As a front-line manager, how do you go about implementing your policies--and following the law--about religious freedom at work? Things to consider:
All religious beliefs, including the lack of religious belief, are protected by workplace civil-rights laws. The courts consider any "sincerely held system of belief" to qualify. You may remember a recent case in which a bus driver was disciplined for not handing out free coupons for hamburgers to his passengers because he had ethical objections to eating meat. The bus company argued this didn't constitute "religious belief"--and lost.
Some managers try to handle this by trying to refuse any religious requests--thus treating everyone equally--but that's not legal. In most cases, you have to show that accommodation would cause "undue hardship" to your enterprise, or that honoring religious requests would compromise safety.
Mark on your calendar the religious observances celebrated by the people on your team. Those are good occasions to remind all your team members of your policies and how to request accommodation for religious belief.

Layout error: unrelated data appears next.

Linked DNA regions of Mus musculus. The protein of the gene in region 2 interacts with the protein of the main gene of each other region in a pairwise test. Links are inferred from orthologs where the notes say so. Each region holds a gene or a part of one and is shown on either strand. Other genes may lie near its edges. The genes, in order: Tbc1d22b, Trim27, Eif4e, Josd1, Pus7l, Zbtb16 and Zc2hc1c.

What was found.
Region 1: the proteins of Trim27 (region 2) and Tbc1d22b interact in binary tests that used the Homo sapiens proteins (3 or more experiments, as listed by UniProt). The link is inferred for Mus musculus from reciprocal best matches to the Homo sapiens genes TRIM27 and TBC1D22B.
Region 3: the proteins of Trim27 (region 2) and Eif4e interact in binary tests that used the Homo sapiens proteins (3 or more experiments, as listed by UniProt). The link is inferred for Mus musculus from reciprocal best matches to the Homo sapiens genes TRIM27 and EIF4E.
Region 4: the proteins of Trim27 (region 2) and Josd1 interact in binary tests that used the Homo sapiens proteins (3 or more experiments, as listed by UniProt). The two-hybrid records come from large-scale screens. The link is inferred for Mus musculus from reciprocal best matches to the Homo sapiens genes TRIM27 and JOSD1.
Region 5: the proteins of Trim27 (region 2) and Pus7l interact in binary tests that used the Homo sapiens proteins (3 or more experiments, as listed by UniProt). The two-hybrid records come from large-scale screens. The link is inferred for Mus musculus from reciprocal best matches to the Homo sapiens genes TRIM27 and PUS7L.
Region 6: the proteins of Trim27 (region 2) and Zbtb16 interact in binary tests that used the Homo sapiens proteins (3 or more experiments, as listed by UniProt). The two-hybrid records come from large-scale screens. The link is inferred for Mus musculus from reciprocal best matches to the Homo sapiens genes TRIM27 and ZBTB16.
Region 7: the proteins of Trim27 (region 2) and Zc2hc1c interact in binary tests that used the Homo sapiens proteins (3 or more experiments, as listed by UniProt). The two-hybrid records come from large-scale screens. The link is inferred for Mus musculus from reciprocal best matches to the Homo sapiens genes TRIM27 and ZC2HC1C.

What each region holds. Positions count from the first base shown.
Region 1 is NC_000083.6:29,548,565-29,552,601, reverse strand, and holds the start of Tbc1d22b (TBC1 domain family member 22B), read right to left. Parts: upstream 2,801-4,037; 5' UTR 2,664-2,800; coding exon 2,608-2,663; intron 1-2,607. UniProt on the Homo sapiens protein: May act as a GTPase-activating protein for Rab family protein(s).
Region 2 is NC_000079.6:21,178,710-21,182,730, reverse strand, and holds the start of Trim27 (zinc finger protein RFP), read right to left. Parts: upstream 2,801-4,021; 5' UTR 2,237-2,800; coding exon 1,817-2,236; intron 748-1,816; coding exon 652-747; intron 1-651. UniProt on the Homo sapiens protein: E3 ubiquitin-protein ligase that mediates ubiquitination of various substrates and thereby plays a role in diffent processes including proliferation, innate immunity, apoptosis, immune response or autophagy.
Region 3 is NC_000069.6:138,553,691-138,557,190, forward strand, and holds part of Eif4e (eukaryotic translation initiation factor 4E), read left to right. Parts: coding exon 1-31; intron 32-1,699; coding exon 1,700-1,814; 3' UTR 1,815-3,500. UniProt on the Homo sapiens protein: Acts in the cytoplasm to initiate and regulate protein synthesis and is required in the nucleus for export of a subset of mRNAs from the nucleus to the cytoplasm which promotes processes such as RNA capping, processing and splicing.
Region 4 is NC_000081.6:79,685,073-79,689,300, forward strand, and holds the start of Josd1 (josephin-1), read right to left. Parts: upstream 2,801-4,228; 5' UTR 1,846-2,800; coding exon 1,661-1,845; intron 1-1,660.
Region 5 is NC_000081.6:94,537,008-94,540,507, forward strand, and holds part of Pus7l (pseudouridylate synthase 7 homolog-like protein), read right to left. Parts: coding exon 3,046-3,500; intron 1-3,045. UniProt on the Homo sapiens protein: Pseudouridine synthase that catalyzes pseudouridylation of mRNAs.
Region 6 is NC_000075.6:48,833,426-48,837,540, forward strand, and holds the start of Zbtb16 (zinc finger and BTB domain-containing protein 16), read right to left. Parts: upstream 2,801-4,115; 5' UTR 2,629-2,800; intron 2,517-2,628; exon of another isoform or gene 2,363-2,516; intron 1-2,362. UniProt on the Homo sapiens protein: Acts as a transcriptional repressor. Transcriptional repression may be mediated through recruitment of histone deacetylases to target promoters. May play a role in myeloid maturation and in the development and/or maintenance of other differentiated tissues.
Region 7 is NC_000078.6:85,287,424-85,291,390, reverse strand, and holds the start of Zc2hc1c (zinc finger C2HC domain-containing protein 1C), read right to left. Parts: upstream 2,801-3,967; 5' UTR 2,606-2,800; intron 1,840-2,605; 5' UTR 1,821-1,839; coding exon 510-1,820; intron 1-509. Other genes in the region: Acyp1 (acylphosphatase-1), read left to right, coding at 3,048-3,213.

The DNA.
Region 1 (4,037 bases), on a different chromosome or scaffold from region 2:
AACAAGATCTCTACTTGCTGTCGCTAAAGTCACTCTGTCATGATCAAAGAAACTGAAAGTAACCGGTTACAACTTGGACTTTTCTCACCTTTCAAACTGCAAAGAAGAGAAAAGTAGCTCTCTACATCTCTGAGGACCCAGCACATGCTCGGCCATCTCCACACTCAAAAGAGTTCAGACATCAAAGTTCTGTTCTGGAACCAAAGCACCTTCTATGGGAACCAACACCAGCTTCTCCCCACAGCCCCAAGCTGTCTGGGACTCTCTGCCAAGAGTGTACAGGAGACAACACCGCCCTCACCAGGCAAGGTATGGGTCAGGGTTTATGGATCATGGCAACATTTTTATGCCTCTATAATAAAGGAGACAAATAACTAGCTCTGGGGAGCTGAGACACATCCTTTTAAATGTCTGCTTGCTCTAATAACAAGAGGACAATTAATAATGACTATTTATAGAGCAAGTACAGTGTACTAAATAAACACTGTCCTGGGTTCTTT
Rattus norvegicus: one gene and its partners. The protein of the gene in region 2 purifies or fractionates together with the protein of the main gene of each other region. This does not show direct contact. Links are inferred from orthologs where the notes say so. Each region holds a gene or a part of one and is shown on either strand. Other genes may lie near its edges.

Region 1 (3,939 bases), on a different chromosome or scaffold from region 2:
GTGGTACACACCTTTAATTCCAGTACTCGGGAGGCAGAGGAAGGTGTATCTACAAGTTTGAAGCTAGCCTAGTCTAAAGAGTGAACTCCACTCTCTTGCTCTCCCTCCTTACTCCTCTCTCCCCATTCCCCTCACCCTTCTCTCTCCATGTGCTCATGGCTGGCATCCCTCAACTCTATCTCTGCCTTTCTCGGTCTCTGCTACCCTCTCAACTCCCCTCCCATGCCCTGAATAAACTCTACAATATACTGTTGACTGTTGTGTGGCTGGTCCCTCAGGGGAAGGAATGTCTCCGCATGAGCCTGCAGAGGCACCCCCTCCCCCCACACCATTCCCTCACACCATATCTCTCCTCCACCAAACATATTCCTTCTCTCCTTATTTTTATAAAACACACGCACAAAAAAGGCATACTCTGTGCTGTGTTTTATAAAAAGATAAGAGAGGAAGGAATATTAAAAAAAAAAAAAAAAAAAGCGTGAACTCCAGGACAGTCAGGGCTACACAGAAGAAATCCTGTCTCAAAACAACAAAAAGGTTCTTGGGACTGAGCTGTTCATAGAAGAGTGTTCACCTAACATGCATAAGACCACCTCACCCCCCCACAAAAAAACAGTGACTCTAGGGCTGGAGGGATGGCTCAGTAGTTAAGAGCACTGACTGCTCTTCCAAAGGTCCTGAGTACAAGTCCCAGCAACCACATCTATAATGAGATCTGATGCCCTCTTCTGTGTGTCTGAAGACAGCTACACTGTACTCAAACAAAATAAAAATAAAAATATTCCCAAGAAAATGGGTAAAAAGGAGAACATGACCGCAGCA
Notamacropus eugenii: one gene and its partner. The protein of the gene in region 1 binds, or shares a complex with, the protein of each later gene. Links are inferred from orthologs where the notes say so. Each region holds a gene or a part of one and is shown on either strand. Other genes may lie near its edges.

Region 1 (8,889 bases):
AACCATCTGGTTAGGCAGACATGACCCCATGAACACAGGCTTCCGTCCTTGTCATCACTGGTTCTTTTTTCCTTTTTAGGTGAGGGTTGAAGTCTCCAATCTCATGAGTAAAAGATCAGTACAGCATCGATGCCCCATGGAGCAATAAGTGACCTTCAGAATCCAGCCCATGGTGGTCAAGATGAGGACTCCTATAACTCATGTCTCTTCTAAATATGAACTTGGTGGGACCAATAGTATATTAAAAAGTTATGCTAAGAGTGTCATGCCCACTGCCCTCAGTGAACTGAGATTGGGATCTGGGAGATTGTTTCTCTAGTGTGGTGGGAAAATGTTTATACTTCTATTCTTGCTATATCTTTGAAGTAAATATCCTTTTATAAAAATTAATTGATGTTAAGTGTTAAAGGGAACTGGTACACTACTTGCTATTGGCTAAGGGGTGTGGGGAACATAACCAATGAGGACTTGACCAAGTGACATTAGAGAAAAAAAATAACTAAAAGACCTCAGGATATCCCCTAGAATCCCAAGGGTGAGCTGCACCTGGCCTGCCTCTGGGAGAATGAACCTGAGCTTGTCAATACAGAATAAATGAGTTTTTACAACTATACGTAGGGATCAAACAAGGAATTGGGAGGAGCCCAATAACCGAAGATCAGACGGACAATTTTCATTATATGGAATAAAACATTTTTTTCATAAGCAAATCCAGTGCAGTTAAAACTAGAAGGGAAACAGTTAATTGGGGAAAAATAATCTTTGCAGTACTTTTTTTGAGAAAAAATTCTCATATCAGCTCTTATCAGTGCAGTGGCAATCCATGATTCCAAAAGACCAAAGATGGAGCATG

What does "equal pay" mean?
What does the Equal Pay Act actually require?
A surprising number of employees think it means that two people in the same job must get the same compensation, or else the employer is breaking the law. This is, of course, wrong. The Equal Pay Act only prohibits gender discrimination--paying lower wages to women (usually, though the act applies to both genders) for jobs that are substantially equivalent to those of male colleagues.
The jobs don't have to be identical in every respect for the Equal Pay Act to apply, but the law does allow for paying employees different wages based on reasons other than gender--different skills sets, different working conditions, different levels of experience, and so on.
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